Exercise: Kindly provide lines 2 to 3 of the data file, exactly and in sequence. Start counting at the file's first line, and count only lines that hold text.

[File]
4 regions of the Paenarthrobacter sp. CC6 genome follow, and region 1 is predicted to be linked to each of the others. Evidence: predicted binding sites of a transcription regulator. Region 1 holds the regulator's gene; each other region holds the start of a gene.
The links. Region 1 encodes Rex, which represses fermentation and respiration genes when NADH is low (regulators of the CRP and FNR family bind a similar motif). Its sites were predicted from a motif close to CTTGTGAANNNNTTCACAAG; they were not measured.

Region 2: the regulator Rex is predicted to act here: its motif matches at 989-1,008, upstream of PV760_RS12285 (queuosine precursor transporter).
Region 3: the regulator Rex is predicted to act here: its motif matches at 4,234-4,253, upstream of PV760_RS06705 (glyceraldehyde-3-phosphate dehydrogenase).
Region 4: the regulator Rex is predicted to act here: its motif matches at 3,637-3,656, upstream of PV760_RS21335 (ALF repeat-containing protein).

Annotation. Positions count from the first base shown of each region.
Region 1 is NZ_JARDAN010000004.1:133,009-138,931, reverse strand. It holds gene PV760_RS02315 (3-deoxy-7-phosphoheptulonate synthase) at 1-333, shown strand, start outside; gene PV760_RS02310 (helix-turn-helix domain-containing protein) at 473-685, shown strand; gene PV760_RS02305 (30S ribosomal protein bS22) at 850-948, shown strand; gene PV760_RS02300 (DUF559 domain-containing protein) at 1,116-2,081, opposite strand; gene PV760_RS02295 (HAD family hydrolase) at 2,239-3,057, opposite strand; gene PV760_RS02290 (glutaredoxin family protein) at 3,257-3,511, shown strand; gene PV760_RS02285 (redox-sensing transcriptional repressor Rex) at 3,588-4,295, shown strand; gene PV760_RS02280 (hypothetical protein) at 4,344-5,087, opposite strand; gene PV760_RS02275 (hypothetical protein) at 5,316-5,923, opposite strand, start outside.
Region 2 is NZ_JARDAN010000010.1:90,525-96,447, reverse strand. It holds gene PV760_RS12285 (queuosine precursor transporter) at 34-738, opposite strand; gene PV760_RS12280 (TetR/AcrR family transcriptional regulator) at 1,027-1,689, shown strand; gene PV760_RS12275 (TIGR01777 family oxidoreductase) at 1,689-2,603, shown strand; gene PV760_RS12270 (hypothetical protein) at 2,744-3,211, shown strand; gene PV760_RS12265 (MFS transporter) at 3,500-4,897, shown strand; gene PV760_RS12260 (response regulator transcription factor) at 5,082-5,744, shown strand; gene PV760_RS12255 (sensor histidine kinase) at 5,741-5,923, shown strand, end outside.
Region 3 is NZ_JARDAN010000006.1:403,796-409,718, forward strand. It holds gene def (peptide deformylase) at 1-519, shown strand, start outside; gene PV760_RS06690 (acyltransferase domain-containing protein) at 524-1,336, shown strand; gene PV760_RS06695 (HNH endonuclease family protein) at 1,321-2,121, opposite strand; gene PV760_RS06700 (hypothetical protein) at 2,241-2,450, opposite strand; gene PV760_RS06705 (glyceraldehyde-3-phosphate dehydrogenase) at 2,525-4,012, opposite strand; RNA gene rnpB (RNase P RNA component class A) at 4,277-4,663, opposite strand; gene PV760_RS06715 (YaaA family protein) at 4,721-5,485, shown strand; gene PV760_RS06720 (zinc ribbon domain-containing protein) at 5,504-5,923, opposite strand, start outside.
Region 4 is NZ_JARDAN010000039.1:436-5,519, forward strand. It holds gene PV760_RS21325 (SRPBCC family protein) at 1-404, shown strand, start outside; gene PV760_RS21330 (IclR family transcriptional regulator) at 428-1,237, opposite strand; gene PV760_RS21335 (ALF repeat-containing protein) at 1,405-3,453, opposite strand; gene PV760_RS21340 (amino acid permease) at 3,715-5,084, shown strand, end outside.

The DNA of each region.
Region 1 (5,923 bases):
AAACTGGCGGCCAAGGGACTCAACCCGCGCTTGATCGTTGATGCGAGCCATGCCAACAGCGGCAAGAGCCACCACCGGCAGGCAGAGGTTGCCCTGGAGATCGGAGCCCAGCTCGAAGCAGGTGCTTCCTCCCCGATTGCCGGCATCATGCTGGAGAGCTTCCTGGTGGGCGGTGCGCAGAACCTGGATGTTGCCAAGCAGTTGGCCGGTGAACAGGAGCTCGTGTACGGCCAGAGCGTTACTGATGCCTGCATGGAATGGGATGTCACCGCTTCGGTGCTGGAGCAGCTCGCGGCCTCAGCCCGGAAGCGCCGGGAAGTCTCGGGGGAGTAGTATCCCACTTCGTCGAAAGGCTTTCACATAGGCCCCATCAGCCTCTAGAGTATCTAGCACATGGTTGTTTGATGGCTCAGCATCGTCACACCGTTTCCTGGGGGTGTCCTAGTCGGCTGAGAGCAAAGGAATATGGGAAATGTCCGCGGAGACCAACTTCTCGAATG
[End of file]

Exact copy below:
The links. Region 1 encodes Rex, which represses fermentation and respiration genes when NADH is low (regulators of the CRP and FNR family bind a similar motif). Its sites were predicted from a motif close to CTTGTGAANNNNTTCACAAG; they were not measured.

Region 2: the regulator Rex is predicted to act here: its motif matches at 989-1,008, upstream of PV760_RS12285 (queuosine precursor transporter).